Can the FCC Clean Up After Itself?

Harvard Professor Larry Lessig doesn’t hold back a critique of the FCC for getting itself into its present broadband mess.

An April 6 federal appeals court ruling severely undercut the agency’s powers to safeguard our access to a fast, affordable and free-flowing Internet. But the ruling is simply the product at the end of a long line of deregulatory miscues.

During a speech last week in Orlando, Lessig lays blame for this mess at the feet of the Bush-era FCC, which redefined high-speed Internet access with disastrous results.

Yes, policy reversals made under former FCC Chairmen Michael Powell and Kevin Martin have left our nation astonishingly far behind other developed nations. These countries chose not to abandon "open access" broadband rules inspired by the 1996 Communications Act and today deliver a faster, cheaper Internet to more of their citizens.

Yes, the Bush-era FCC gave over too much power to broadband incumbents, which soon moved toward “managing” the Internet in ways that undermined the open and people-powered culture of the Web.

But Lessig reserves his strongest critique for Obama’s FCC – under Chairman Julius Genachowski – which weighed historical evidence in support of open access, and opted to ignore it.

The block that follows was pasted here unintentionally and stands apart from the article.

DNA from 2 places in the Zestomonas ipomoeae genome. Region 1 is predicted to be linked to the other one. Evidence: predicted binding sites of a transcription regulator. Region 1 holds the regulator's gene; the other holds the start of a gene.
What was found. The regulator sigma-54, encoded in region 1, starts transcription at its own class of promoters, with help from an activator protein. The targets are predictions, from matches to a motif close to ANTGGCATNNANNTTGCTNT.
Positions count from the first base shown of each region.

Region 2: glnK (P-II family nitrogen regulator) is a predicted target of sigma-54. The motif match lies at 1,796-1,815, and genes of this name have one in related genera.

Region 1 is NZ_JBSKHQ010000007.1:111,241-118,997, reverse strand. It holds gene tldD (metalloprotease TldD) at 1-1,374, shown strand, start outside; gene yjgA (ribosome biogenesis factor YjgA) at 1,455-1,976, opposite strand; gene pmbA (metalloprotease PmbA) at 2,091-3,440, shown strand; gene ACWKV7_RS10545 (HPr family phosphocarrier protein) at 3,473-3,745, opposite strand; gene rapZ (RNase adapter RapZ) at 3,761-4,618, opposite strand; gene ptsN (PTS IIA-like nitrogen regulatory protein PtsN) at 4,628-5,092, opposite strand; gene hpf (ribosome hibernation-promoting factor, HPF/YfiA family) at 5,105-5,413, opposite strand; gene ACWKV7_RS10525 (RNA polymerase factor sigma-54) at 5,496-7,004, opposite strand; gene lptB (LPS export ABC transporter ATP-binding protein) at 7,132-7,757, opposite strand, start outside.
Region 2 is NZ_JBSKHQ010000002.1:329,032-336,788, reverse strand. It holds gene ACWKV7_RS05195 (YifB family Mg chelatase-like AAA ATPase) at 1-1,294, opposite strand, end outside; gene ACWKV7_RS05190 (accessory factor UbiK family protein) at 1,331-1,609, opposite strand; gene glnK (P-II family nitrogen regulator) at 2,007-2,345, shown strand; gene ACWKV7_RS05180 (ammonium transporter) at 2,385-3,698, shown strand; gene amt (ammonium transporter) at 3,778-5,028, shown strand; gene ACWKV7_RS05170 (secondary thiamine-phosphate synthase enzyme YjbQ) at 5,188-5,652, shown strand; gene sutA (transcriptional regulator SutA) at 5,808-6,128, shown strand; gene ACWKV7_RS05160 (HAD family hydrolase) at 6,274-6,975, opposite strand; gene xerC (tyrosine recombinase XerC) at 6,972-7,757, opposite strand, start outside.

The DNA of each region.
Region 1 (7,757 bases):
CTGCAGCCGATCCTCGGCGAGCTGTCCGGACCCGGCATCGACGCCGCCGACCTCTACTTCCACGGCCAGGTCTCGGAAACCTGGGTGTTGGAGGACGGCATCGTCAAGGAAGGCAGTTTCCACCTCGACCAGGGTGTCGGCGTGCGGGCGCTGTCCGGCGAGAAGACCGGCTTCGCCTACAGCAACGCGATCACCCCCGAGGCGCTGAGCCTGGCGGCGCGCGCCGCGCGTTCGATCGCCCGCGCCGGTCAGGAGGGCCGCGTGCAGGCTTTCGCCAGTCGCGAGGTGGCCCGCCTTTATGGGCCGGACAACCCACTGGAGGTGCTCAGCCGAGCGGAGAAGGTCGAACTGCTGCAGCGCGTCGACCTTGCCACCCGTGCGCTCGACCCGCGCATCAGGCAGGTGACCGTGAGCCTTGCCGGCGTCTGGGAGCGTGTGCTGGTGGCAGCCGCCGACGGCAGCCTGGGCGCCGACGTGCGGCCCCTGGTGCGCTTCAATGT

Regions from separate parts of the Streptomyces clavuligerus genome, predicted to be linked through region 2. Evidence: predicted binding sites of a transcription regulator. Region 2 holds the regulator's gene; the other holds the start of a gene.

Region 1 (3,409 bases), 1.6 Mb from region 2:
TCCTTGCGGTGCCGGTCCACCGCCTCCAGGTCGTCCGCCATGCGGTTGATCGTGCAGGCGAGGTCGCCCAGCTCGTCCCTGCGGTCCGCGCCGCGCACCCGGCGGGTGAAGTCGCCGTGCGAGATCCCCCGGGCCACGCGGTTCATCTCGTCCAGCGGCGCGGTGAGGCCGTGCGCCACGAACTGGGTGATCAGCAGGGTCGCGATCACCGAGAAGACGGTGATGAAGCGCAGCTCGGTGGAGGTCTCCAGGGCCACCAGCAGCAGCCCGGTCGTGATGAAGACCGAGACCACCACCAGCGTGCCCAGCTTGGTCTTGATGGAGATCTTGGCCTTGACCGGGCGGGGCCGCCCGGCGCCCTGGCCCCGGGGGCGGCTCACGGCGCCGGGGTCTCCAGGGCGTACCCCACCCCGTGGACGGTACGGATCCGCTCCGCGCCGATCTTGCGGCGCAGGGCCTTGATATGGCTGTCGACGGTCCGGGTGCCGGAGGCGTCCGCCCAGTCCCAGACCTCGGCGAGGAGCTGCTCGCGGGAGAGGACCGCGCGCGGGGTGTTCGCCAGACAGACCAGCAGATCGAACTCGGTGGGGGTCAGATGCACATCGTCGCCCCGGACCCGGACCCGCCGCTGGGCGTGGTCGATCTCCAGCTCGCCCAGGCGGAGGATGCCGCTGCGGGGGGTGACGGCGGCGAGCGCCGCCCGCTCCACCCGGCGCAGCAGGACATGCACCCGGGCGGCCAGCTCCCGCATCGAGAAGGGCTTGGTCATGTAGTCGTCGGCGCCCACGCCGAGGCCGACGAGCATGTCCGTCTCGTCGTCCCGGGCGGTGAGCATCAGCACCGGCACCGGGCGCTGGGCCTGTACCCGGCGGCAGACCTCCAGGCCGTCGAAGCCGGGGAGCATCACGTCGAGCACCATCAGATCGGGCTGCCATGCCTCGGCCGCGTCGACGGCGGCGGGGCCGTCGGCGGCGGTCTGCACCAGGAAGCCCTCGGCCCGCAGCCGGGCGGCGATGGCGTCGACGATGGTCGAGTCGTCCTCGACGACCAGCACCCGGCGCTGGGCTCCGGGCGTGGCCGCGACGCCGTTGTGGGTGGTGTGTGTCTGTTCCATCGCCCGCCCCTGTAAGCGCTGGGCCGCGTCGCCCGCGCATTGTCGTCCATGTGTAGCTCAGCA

Advice Ignored

The FCC had commissioned Harvard University to research broadband policies for one year. Harvard researchers concluded that open and nondiscriminatory networks foster a faster, cheaper Internet and a more competitive marketplace. All good for consumers. But this finding was unacceptable to phone and cable interests, and the FCC effectively buried the study.

Lessig plays a CSPAN clip, in which a top Genachowski lieutenant, Blair Levin, makes it clear that doing the right thing for the American public isn’t a priority in a town where AT&T and Comcast’s lawyers are still calling the shots. This is unsurprising, considering Levin hired as his top economist someone who has spent the last decade at coin-operated think tanks funded by the telcos.

Lessig devotes the first 26 minutes of his speech to a litany of deregulatory blunders both past and present. It’s a stunning exposé of the destructive power of industry lobbyists, and a defining argument for a return to the open standards that have served other countries so well.

Fixing This Mess

New York Times’ editors underscored Lessig’s point on Sunday when they called on the FCC re-assert its role as a consumer watchdog over 21st century communications:

Rather than seeing an explosion of new competition, the broadband access business has consolidated to the point that many areas of the country have only one provider. Broadband Internet has unbundled into a business with many unrelated information service providers vying for space on the pipelines of a few providers.

The Times concludes that "broadband access is probably the most important communications service of our time," one that demands an FCC that actually works on our behalf.

The good news is that more than 100,000 people agree -- and have taken the time since the court ruling to sign their name to letters urging the FCC to reclassify broadband access as it was originally intended.

If the FCC won’t listen to history, perhaps it will listen to the present and a public demanding that the agency does the right thing.